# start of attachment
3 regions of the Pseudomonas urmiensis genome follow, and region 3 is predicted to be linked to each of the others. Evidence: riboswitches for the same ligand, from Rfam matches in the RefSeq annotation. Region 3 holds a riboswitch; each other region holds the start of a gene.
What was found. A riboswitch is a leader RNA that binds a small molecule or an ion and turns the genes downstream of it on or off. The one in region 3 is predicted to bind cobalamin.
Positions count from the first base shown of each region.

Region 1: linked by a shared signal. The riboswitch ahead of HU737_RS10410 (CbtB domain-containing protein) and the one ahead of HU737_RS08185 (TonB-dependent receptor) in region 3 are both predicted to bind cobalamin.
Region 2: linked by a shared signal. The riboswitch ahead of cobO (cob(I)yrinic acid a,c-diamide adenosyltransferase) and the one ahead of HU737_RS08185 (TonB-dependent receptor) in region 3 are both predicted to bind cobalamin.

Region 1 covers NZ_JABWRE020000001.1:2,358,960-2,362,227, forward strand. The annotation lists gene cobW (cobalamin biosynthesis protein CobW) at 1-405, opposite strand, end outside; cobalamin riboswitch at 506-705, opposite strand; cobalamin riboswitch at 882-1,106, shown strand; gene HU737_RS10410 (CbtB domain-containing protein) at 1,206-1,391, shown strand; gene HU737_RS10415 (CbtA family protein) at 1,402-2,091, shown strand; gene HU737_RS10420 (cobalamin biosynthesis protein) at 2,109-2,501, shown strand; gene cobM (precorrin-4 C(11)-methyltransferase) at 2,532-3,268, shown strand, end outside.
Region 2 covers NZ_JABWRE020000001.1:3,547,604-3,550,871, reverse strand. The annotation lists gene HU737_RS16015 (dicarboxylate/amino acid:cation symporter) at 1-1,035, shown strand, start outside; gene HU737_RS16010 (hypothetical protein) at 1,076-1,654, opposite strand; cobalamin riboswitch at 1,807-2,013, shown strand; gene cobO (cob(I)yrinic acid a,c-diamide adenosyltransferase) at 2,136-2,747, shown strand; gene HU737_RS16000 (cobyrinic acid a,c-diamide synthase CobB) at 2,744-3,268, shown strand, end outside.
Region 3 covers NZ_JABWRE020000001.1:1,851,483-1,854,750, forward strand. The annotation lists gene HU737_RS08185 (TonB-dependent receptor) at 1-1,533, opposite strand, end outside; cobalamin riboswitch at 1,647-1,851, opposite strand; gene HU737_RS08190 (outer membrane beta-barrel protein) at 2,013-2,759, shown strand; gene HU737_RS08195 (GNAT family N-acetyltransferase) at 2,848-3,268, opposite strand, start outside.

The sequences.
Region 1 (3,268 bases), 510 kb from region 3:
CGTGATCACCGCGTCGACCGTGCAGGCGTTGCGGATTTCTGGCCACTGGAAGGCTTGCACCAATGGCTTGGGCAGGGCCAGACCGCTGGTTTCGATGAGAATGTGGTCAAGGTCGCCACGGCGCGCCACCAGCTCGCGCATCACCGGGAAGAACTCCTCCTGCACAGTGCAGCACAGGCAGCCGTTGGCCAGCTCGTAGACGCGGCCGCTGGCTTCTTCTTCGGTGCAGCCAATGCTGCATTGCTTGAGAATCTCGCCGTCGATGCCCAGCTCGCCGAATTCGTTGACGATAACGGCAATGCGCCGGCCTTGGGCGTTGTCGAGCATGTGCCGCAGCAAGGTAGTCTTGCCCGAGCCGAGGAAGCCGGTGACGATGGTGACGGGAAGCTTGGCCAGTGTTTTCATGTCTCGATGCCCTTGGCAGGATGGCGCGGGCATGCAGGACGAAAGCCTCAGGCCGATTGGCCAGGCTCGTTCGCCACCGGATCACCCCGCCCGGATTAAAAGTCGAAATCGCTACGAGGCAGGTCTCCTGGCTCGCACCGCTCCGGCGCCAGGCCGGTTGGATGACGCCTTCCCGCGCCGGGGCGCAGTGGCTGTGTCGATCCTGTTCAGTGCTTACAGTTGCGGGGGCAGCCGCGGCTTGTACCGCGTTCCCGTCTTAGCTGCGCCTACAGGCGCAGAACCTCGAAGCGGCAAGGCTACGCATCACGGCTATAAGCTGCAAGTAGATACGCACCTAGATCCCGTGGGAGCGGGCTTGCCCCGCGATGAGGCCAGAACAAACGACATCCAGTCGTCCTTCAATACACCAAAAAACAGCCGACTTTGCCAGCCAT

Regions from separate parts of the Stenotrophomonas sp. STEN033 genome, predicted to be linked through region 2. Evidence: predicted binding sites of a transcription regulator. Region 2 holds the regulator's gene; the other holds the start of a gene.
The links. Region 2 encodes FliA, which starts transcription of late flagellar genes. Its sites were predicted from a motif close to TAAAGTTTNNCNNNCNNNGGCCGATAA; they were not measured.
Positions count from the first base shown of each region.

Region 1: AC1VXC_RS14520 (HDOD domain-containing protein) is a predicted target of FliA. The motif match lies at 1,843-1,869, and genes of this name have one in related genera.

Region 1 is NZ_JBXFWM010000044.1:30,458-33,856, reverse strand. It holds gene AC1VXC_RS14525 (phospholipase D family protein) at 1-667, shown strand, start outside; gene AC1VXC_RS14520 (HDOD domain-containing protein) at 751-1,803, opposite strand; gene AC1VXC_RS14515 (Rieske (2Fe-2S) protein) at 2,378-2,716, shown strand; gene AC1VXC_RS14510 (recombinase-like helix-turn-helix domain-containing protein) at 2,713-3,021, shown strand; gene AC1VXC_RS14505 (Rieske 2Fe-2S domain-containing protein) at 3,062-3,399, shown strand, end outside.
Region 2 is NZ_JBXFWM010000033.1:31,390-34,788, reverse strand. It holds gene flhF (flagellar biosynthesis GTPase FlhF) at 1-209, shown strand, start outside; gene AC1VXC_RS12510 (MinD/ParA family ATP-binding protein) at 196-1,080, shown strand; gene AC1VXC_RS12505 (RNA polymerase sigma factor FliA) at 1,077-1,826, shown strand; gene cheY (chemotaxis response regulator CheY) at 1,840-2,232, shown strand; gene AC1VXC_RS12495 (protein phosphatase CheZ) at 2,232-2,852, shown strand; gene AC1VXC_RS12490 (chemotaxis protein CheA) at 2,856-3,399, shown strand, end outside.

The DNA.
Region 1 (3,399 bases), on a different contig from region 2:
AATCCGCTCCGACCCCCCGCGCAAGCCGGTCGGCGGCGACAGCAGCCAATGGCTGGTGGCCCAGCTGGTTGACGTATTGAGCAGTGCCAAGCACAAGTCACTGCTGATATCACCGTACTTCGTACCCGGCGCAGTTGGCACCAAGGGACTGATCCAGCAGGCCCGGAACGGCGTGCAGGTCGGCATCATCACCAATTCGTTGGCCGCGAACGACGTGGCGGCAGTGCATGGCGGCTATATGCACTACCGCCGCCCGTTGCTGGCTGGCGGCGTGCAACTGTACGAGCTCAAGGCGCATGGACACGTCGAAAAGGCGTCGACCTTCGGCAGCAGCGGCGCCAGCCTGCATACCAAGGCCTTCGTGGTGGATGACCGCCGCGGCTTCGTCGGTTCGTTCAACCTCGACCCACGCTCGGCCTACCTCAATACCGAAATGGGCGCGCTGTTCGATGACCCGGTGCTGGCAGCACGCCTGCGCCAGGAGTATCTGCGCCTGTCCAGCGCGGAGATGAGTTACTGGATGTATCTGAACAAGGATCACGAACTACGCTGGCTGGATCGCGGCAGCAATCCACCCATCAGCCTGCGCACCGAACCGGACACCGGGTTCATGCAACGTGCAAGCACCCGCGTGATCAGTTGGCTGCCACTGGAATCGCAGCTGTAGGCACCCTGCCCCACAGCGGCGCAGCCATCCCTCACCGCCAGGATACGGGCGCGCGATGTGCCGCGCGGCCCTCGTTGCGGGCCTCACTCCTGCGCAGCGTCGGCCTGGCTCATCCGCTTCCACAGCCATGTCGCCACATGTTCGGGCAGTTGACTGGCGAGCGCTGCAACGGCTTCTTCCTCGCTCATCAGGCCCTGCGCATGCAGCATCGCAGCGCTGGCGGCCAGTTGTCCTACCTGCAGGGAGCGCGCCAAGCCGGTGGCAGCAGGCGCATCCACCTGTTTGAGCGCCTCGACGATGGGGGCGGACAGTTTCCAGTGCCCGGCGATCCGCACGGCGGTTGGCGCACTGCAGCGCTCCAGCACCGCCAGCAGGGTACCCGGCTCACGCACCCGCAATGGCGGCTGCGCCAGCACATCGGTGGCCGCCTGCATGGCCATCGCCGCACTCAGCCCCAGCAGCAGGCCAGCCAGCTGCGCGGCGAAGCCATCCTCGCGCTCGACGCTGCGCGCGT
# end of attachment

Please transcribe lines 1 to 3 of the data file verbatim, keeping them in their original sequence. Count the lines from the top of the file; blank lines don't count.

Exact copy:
3 regions of the Pseudomonas urmiensis genome follow, and region 3 is predicted to be linked to each of the others. Evidence: riboswitches for the same ligand, from Rfam matches in the RefSeq annotation. Region 3 holds a riboswitch; each other region holds the start of a gene.
What was found. A riboswitch is a leader RNA that binds a small molecule or an ion and turns the genes downstream of it on or off. The one in region 3 is predicted to bind cobalamin.
Positions count from the first base shown of each region.